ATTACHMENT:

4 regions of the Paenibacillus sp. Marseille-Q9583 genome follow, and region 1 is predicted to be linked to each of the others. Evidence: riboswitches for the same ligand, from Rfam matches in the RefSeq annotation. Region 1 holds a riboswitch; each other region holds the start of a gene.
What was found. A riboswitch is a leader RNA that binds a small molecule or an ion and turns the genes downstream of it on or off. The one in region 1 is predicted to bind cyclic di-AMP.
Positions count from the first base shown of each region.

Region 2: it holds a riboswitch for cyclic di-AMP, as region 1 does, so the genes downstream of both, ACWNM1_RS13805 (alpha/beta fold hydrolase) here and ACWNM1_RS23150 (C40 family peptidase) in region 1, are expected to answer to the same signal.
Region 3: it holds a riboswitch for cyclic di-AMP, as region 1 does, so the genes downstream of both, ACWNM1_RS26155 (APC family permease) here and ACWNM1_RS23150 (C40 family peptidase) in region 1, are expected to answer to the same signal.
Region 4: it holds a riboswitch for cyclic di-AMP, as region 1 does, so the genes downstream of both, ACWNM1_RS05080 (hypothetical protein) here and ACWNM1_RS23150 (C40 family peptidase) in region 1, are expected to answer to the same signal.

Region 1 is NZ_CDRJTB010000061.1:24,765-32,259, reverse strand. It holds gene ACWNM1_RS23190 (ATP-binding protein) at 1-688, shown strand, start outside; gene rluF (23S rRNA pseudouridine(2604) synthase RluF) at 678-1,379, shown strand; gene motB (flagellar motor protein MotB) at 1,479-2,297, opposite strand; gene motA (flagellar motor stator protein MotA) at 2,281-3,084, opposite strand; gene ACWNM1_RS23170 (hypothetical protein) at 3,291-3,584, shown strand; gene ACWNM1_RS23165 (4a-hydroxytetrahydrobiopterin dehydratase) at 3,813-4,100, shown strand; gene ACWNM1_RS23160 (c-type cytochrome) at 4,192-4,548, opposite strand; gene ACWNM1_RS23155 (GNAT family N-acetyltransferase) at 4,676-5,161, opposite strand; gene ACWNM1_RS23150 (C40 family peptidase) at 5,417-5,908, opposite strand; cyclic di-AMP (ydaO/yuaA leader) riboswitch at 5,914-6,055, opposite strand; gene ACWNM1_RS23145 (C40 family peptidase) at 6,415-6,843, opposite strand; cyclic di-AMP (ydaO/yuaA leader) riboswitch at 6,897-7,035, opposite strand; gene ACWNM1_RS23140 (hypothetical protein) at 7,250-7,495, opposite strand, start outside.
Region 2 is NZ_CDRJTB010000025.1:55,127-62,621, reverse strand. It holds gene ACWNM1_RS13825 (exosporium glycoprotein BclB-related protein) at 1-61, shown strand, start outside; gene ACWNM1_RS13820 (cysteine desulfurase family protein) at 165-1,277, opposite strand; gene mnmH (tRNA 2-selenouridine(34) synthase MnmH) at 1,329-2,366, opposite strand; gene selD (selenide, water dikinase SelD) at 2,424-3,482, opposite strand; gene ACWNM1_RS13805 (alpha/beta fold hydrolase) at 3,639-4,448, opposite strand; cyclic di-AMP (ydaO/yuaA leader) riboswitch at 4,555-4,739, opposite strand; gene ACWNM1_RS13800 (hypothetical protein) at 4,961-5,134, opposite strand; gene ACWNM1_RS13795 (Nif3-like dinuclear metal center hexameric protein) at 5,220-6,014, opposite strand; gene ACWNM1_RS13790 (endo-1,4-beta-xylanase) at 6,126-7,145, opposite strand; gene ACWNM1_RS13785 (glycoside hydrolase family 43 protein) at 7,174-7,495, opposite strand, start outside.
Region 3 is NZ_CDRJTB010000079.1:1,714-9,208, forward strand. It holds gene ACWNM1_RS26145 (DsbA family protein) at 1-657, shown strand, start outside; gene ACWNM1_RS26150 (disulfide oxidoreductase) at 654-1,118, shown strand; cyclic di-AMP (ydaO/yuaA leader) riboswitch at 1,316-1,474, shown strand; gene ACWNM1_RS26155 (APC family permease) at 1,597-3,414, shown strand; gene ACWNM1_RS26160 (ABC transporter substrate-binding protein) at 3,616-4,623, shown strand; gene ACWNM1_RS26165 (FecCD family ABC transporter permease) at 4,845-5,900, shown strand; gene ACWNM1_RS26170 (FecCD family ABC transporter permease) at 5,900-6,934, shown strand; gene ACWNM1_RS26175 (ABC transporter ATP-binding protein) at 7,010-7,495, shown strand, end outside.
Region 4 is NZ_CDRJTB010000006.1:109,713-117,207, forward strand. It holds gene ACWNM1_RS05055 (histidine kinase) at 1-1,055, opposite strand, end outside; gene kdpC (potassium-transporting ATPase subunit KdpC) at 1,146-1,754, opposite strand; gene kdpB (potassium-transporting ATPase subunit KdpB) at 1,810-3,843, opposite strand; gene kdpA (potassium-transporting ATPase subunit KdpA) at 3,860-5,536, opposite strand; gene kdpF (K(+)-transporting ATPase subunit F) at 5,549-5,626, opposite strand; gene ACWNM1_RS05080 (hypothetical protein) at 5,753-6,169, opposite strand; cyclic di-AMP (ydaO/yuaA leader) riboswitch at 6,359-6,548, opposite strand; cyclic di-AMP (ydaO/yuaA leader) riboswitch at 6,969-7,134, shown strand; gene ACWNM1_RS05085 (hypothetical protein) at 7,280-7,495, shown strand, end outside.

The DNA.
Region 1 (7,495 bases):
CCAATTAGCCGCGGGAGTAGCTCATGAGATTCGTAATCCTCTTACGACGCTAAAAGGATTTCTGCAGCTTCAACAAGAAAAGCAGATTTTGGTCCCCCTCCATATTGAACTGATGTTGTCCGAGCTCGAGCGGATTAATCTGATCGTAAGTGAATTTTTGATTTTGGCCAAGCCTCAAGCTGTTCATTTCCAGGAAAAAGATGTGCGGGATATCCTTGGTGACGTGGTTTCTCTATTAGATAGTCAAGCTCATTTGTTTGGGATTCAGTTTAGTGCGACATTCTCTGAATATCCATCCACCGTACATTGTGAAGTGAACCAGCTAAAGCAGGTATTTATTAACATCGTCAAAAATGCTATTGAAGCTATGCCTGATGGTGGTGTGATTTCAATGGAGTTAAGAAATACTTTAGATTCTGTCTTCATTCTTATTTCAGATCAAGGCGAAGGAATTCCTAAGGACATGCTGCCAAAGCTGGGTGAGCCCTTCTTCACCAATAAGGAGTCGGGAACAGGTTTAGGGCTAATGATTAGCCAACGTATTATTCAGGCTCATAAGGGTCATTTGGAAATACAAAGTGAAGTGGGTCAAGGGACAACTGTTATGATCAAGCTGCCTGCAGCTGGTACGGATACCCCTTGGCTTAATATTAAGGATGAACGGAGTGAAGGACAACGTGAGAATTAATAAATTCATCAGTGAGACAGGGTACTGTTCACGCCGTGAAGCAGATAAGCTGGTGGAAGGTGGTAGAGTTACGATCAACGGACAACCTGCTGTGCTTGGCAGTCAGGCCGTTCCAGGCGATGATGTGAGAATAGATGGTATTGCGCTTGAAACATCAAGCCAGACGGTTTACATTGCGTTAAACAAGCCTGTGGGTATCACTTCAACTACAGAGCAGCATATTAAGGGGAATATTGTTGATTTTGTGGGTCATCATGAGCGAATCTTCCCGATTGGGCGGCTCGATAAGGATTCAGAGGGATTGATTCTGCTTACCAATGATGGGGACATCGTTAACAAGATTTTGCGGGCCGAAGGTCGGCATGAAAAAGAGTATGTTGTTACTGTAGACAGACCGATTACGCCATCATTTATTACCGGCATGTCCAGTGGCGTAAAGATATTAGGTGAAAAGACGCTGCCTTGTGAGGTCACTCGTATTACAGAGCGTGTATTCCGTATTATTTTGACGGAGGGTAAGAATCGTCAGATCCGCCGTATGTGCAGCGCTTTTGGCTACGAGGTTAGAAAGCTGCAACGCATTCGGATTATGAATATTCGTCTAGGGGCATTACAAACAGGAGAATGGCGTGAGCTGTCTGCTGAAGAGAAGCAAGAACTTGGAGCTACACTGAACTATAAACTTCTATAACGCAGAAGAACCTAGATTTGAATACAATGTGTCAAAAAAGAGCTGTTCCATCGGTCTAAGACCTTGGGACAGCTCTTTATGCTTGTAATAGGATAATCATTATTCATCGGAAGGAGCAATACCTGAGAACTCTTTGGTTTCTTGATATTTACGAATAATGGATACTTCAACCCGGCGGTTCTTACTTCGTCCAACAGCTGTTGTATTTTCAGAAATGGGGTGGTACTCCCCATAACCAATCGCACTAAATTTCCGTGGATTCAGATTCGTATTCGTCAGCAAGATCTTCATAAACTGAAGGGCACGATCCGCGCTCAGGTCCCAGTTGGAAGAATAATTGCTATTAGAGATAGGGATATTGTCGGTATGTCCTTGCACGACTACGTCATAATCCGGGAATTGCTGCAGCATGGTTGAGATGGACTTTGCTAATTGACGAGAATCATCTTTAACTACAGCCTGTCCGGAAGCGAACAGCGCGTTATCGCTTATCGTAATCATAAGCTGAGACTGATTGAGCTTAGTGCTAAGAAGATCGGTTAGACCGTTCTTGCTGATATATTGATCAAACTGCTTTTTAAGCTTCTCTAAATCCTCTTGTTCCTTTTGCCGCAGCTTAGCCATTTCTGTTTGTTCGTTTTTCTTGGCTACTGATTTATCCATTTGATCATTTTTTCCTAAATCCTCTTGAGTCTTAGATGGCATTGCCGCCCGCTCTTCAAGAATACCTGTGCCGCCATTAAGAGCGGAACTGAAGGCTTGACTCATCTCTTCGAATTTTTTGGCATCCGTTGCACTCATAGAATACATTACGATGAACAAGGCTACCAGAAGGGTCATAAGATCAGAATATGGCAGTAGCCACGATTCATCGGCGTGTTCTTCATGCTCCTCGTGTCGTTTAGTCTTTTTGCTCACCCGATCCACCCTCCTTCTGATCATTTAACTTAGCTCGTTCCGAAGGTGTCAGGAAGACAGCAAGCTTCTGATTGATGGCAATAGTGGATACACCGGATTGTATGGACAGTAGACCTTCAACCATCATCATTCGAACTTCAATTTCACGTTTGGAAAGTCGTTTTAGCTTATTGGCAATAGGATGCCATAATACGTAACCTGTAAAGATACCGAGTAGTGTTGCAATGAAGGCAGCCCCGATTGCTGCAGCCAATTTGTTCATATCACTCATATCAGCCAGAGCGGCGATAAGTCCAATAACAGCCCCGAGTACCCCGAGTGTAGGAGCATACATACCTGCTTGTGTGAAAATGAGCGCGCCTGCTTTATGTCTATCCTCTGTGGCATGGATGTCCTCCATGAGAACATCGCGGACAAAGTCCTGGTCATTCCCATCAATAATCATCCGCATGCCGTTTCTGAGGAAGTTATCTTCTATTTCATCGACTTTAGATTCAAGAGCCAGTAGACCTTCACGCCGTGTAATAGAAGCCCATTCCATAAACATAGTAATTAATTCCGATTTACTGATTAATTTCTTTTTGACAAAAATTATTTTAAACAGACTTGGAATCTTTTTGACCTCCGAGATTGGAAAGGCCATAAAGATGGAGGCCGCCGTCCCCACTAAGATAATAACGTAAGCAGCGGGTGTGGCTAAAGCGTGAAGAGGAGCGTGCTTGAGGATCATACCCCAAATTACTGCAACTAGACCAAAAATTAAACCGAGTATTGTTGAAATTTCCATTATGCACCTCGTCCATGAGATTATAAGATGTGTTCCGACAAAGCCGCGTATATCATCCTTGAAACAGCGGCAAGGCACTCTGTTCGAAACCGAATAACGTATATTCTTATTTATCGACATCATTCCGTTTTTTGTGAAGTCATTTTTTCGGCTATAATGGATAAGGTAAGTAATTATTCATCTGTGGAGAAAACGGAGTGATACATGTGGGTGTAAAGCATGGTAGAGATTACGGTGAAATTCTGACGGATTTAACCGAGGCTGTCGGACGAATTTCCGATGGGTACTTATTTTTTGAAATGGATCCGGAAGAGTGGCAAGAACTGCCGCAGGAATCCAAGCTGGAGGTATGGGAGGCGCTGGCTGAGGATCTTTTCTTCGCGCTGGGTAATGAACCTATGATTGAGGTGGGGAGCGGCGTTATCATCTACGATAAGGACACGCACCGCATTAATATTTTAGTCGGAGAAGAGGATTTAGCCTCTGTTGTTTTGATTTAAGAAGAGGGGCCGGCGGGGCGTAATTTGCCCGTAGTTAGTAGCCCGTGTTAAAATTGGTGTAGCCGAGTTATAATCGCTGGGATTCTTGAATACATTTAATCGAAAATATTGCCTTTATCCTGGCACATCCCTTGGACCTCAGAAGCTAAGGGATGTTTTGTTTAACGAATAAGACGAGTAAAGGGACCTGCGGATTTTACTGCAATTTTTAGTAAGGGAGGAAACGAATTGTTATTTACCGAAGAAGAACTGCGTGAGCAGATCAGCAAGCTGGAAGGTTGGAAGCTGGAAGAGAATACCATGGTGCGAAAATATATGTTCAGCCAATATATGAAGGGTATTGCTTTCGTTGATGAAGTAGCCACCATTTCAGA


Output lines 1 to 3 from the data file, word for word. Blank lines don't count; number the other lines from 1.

4 regions of the Paenibacillus sp. Marseille-Q9583 genome follow, and region 1 is predicted to be linked to each of the others. Evidence: riboswitches for the same ligand, from Rfam matches in the RefSeq annotation. Region 1 holds a riboswitch; each other region holds the start of a gene.
What was found. A riboswitch is a leader RNA that binds a small molecule or an ion and turns the genes downstream of it on or off. The one in region 1 is predicted to bind cyclic di-AMP.
Positions count from the first base shown of each region.